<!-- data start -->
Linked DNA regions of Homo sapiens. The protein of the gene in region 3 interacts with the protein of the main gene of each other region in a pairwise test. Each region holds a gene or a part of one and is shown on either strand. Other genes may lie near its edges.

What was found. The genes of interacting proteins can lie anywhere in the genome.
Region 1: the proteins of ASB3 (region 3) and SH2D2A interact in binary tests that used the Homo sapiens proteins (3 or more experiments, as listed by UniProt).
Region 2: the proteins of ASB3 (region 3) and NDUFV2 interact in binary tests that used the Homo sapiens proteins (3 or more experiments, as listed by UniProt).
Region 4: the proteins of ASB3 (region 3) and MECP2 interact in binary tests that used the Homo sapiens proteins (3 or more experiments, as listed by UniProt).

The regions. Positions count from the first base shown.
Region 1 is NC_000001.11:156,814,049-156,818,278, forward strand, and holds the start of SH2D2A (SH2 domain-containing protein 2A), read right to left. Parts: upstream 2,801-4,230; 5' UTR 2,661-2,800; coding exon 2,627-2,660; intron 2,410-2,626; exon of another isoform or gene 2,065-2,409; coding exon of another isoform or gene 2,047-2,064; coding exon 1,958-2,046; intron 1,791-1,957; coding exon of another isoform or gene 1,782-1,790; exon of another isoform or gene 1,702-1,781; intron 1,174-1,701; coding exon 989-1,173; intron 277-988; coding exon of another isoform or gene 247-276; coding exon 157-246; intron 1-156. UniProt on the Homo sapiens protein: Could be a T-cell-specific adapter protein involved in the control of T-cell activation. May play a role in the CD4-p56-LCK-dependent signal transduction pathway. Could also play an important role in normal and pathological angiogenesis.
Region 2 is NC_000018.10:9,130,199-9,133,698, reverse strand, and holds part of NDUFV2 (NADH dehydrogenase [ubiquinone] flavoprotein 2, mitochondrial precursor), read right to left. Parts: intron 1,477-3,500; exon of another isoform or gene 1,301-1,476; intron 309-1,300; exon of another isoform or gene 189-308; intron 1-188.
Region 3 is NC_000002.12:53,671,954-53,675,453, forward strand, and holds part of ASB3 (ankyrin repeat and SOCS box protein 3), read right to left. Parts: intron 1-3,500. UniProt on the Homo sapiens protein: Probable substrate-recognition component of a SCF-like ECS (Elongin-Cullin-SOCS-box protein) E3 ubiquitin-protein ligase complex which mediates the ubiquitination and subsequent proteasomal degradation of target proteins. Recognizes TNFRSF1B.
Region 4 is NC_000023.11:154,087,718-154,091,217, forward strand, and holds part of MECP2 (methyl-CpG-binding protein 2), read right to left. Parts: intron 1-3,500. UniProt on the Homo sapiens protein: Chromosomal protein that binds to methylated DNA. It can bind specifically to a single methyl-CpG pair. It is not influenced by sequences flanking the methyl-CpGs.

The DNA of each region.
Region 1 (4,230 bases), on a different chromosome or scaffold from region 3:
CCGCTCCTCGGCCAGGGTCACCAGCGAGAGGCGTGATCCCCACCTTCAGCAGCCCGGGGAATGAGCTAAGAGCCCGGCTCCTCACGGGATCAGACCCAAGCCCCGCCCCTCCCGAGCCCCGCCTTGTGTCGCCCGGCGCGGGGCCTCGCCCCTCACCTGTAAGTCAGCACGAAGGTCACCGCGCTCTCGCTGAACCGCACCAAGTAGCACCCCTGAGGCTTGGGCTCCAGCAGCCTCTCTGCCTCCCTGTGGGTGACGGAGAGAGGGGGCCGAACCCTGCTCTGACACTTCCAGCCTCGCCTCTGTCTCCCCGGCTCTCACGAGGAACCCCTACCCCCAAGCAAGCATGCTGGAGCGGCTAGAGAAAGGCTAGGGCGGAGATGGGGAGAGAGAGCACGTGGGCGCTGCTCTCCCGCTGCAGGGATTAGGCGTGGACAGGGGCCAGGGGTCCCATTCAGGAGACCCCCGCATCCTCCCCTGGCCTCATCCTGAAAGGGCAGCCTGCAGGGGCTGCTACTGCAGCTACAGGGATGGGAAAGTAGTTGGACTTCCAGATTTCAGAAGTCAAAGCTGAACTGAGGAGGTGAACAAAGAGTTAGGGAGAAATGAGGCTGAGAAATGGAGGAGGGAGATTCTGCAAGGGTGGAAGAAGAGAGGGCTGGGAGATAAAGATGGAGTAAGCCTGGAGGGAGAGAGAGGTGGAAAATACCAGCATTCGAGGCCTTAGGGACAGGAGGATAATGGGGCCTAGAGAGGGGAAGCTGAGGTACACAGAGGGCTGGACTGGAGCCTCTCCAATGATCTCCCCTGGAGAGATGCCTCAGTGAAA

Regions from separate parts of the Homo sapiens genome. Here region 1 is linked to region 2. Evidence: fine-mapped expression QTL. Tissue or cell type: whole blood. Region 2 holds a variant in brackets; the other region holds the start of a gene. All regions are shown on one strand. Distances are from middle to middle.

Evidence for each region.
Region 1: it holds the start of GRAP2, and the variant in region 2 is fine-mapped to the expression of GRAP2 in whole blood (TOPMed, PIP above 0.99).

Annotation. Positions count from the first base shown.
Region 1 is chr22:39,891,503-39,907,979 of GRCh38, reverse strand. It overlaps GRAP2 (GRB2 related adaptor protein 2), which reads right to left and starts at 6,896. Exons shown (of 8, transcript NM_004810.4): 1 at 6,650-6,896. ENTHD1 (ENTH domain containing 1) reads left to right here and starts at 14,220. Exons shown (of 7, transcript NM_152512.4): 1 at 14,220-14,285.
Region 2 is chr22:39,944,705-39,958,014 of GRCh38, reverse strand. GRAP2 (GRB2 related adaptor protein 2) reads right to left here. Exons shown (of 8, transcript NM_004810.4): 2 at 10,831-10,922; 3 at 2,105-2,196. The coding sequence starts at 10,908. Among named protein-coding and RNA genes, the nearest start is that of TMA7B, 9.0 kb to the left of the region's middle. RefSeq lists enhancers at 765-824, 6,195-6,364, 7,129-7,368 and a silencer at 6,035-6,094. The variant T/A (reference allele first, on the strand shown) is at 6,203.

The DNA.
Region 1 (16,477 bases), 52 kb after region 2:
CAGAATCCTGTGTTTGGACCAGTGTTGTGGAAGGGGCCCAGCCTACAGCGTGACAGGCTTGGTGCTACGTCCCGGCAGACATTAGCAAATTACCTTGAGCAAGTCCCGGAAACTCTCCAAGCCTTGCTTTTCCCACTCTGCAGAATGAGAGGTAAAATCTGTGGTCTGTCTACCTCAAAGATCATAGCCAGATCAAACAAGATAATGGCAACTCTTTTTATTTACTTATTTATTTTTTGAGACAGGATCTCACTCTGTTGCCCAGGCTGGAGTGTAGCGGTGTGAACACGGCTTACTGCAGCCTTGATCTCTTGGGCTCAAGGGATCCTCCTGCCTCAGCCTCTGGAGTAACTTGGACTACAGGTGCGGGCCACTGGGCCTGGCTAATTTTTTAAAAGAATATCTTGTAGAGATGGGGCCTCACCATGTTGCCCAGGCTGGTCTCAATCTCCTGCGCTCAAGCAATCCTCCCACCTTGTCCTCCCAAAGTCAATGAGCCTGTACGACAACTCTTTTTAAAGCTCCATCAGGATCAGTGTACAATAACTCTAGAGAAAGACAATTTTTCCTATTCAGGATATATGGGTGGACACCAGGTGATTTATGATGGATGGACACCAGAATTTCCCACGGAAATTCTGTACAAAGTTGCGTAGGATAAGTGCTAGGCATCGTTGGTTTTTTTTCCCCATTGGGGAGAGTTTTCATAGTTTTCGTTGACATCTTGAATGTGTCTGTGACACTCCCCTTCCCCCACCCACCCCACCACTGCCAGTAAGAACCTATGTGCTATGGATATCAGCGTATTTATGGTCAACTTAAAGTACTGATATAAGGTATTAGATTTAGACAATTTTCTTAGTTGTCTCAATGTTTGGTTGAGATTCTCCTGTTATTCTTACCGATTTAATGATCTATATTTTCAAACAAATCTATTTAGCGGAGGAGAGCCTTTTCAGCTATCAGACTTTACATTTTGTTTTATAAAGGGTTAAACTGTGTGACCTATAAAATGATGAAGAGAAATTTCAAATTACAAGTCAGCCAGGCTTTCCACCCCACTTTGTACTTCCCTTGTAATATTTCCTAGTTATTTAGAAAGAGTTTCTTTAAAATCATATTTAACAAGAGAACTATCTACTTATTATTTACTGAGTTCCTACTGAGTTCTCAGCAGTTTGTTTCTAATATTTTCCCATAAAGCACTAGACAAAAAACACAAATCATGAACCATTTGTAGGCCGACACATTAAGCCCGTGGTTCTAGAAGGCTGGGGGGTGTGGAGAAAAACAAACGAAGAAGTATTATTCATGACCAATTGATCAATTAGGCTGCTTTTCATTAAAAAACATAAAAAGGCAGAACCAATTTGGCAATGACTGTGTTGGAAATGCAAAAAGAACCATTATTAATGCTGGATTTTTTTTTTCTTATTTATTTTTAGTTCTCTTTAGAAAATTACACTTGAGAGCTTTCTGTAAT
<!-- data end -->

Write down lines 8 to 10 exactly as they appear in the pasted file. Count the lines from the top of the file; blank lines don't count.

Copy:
Region 2 is NC_000018.10:9,130,199-9,133,698, reverse strand, and holds part of NDUFV2 (NADH dehydrogenase [ubiquinone] flavoprotein 2, mitochondrial precursor), read right to left. Parts: intron 1,477-3,500; exon of another isoform or gene 1,301-1,476; intron 309-1,300; exon of another isoform or gene 189-308; intron 1-188.
Region 3 is NC_000002.12:53,671,954-53,675,453, forward strand, and holds part of ASB3 (ankyrin repeat and SOCS box protein 3), read right to left. Parts: intron 1-3,500. UniProt on the Homo sapiens protein: Probable substrate-recognition component of a SCF-like ECS (Elongin-Cullin-SOCS-box protein) E3 ubiquitin-protein ligase complex which mediates the ubiquitination and subsequent proteasomal degradation of target proteins. Recognizes TNFRSF1B.
Region 4 is NC_000023.11:154,087,718-154,091,217, forward strand, and holds part of MECP2 (methyl-CpG-binding protein 2), read right to left. Parts: intron 1-3,500. UniProt on the Homo sapiens protein: Chromosomal protein that binds to methylated DNA. It can bind specifically to a single methyl-CpG pair. It is not influenced by sequences flanking the methyl-CpGs.